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Old 08-11-2008, 07:05 PM
platypus20's Avatar
platypus20 platypus20 is offline
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Default Thread Inserts and Installation tools

In a lot of the work I do, fastening sheet metal together is an important part of the work process. There are many ways to fasten the sheet together, nut and bolts, sheet metal screws, zip screws, Dzus fasteners and others. I end up using a lot of threaded inserts, basically a pop rivet style piece. You drill a hole in the panel, using the installation tool, sqeeze the insert into the hole in the metal, remove the tool and now you have a threaded insert locked into the panel, that will allow a machine screw or bolt to lock the panels together without the need to use a wrench to hold back. This is used alot in the race cars I work on to hold electronics, safety gear and access panels, that are not removed constantly, if daily access is needed Dzus fasteners are used. Pictured are 2 of the numerous style insert tools, the red handled Thread Setter is made by Marson, of Pop Rivet fame, install Riv-Nut brand inserts, that have a pronounced flange around the top of the insert. The blue handled tool is sold by Lawson and others, to install Threadsert brand inserts, that have a much smaller lip at the top of the insert. The Riv-Nut is slightly bulkier and allows for slightly oversized installation holes, where the Threadsert is much neater when installed, but need a precise hole to catch the smaller exposed lip. There are also other brands and styles of threaded inserts, but I have found the Riv-Nut and the Threadsert styles cover most of my needs, are easy to buy inserts for and offer many types of material choices, thickness ranges and thread pitch options, both in metric and fractional sizes.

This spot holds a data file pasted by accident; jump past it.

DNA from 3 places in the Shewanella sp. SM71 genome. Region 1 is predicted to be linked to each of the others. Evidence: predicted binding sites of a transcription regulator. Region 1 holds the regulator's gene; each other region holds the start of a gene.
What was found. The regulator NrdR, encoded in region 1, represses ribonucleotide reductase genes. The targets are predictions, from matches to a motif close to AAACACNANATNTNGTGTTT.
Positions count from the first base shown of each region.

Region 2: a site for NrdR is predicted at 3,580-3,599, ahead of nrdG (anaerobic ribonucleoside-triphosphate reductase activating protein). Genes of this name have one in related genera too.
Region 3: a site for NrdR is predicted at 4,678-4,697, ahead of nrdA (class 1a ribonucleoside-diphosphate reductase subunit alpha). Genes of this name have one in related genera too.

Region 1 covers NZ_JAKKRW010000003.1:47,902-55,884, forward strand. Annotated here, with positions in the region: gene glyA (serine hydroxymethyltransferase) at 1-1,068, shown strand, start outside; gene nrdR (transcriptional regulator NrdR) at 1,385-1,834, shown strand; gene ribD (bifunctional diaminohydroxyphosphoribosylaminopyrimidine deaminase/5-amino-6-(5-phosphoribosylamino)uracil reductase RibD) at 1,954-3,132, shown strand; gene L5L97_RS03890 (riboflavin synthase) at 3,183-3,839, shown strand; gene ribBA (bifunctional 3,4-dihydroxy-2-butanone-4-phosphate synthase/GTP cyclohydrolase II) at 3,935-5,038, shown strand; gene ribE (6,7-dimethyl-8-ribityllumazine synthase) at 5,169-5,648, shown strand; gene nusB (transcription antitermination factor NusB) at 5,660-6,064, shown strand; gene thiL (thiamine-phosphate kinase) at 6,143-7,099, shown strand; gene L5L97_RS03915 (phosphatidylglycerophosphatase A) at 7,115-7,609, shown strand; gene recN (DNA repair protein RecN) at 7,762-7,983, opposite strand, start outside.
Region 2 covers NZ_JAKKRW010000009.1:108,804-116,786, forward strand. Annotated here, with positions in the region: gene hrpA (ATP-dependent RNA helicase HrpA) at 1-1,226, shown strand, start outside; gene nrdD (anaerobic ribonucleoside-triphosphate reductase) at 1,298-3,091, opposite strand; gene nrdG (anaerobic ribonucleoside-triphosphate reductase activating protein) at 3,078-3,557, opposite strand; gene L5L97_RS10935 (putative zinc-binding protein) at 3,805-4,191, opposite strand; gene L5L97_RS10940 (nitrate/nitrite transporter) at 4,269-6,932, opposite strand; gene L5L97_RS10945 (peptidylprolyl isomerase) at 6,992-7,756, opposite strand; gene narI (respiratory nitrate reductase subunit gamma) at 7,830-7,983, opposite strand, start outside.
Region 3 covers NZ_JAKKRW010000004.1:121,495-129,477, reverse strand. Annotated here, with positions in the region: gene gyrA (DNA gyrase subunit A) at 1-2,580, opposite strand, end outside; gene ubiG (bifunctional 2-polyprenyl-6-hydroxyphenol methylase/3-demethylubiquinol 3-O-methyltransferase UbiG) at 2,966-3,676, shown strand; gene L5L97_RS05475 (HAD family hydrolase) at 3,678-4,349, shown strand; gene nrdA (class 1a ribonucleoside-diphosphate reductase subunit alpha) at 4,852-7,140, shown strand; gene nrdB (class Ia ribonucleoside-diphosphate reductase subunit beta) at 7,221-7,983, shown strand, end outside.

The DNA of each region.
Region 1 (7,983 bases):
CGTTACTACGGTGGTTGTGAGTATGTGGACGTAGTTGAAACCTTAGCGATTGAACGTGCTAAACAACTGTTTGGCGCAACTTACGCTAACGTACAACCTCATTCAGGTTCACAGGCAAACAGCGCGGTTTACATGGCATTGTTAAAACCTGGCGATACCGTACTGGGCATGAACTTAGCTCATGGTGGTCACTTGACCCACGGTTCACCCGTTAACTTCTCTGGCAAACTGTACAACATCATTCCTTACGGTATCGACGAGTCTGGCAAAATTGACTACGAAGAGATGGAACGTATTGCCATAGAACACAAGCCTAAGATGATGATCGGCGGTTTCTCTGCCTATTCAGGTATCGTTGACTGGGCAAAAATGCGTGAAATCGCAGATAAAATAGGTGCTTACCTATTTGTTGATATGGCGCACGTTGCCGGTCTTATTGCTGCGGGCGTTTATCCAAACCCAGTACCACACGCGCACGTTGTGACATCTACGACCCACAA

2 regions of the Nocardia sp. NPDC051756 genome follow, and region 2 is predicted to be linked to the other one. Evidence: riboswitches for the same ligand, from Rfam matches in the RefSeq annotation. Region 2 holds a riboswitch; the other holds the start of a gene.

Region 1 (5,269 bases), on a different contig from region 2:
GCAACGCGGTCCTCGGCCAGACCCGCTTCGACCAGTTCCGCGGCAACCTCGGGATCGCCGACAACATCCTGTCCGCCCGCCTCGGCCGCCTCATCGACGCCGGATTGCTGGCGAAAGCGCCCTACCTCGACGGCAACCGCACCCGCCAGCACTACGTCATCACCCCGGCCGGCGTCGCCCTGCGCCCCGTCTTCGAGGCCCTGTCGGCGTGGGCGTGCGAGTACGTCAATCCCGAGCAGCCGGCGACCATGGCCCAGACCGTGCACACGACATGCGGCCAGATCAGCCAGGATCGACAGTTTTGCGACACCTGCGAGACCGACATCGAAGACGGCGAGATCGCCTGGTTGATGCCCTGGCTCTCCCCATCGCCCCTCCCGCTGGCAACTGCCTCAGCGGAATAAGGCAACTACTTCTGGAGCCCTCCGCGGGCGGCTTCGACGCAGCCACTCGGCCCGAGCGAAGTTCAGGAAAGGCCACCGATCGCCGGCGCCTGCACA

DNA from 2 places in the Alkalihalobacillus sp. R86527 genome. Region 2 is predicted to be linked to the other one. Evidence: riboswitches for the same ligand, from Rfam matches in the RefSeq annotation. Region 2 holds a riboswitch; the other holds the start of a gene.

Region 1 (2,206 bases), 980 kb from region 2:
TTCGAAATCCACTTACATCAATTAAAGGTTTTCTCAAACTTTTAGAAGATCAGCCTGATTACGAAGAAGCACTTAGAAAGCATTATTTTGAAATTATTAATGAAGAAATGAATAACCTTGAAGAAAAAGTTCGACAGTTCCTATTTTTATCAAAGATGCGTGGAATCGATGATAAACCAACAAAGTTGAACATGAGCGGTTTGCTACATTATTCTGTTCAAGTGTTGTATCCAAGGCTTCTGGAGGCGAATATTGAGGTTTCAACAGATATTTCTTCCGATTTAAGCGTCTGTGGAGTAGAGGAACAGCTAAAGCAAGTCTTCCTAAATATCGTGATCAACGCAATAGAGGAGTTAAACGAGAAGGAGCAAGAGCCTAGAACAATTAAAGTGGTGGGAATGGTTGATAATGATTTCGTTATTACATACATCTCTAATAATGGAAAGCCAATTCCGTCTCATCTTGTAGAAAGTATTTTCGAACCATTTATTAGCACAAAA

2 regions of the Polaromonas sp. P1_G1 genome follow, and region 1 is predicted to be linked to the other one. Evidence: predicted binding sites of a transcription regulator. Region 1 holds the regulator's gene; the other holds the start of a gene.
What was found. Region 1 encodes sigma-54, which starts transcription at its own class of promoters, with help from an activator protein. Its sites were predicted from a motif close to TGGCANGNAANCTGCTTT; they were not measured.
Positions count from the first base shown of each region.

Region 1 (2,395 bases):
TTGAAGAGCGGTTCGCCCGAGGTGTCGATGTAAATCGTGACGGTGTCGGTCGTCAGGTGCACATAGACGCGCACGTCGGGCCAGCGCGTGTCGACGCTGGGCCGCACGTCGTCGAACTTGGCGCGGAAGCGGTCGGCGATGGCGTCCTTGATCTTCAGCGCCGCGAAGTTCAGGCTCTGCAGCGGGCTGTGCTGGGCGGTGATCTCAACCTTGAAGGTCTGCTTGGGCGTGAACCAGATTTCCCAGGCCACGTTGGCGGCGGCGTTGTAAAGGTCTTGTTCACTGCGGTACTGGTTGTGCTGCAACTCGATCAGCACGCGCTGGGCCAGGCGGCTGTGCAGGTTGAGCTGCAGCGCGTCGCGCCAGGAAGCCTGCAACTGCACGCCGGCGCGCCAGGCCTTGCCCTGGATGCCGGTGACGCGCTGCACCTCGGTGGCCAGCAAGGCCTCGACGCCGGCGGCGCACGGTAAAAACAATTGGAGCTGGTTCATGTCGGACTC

Jack
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Last edited by platypus20; 08-11-2008 at 07:18 PM.
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Old 08-11-2008, 10:04 PM
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Default

I've used a lot of both styles and for heavy items, like electronics, brake and fuel line mount/isolators or wiring harnesses, I like the Rivnut style. I made several dimpler tools to set the insert flush with the panel for gauge boards, firewall mounting and seams that have to be fume, splash or smoke tite, or that seal with foam tape. On interior panels, that don't get removed often, I ream the hole to size, add a touch of RTV, and use the Nutsert style because the back clearance required is much less, although I feel that they put more stress in the panel and that can lead to radial cracking, especially when working with 5XXX series .063 aluminum. When vibration eventually loosens them, I replace them with the Rivnut style because , as you pointed out, they are more tollerent of oversize holes. For really high stress stuff, like door latches, side or back glass and body mount trees/braces I stamp out a 22-26 GA. doubler plate (kinda like a dimpled washer) coat with 5200 marine caulk, install, wipe off the excess, and let cure prior to loading. That stuff is amazin'. (just don't get it in the threads, that stuff is tougher than Locktite red) RED
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